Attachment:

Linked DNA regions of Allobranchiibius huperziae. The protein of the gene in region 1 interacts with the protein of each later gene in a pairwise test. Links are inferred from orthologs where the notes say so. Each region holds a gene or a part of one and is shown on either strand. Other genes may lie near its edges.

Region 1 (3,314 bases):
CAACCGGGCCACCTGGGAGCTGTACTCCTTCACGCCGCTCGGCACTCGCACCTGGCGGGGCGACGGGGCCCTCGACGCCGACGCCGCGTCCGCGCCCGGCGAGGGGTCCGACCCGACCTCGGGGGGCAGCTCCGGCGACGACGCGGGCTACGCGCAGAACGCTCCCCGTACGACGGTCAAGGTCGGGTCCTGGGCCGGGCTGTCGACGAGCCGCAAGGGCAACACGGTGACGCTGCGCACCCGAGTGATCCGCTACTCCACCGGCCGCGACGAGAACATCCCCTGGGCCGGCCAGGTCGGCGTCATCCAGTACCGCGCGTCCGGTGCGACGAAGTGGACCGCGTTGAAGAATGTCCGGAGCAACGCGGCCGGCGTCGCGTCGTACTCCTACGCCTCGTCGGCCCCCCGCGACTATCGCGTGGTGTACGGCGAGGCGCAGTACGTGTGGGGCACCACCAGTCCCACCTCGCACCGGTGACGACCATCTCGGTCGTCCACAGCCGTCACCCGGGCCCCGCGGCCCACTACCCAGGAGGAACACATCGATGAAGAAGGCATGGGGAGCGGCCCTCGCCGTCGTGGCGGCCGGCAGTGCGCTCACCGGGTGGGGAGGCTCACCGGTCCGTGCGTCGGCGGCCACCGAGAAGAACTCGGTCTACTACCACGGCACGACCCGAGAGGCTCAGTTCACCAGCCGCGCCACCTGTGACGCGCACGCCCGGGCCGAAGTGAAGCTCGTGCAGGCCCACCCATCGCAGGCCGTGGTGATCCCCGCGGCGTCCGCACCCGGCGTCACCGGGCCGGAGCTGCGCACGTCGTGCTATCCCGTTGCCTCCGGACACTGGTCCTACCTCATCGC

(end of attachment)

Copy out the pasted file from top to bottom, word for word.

Linked DNA regions of Allobranchiibius huperziae. The protein of the gene in region 1 interacts with the protein of each later gene in a pairwise test. Links are inferred from orthologs where the notes say so. Each region holds a gene or a part of one and is shown on either strand. Other genes may lie near its edges.

Region 1 (3,314 bases):
CAACCGGGCCACCTGGGAGCTGTACTCCTTCACGCCGCTCGGCACTCGCACCTGGCGGGGCGACGGGGCCCTCGACGCCGACGCCGCGTCCGCGCCCGGCGAGGGGTCCGACCCGACCTCGGGGGGCAGCTCCGGCGACGACGCGGGCTACGCGCAGAACGCTCCCCGTACGACGGTCAAGGTCGGGTCCTGGGCCGGGCTGTCGACGAGCCGCAAGGGCAACACGGTGACGCTGCGCACCCGAGTGATCCGCTACTCCACCGGCCGCGACGAGAACATCCCCTGGGCCGGCCAGGTCGGCGTCATCCAGTACCGCGCGTCCGGTGCGACGAAGTGGACCGCGTTGAAGAATGTCCGGAGCAACGCGGCCGGCGTCGCGTCGTACTCCTACGCCTCGTCGGCCCCCCGCGACTATCGCGTGGTGTACGGCGAGGCGCAGTACGTGTGGGGCACCACCAGTCCCACCTCGCACCGGTGACGACCATCTCGGTCGTCCACAGCCGTCACCCGGGCCCCGCGGCCCACTACCCAGGAGGAACACATCGATGAAGAAGGCATGGGGAGCGGCCCTCGCCGTCGTGGCGGCCGGCAGTGCGCTCACCGGGTGGGGAGGCTCACCGGTCCGTGCGTCGGCGGCCACCGAGAAGAACTCGGTCTACTACCACGGCACGACCCGAGAGGCTCAGTTCACCAGCCGCGCCACCTGTGACGCGCACGCCCGGGCCGAAGTGAAGCTCGTGCAGGCCCACCCATCGCAGGCCGTGGTGATCCCCGCGGCGTCCGCACCCGGCGTCACCGGGCCGGAGCTGCGCACGTCGTGCTATCCCGTTGCCTCCGGACACTGGTCCTACCTCATCGC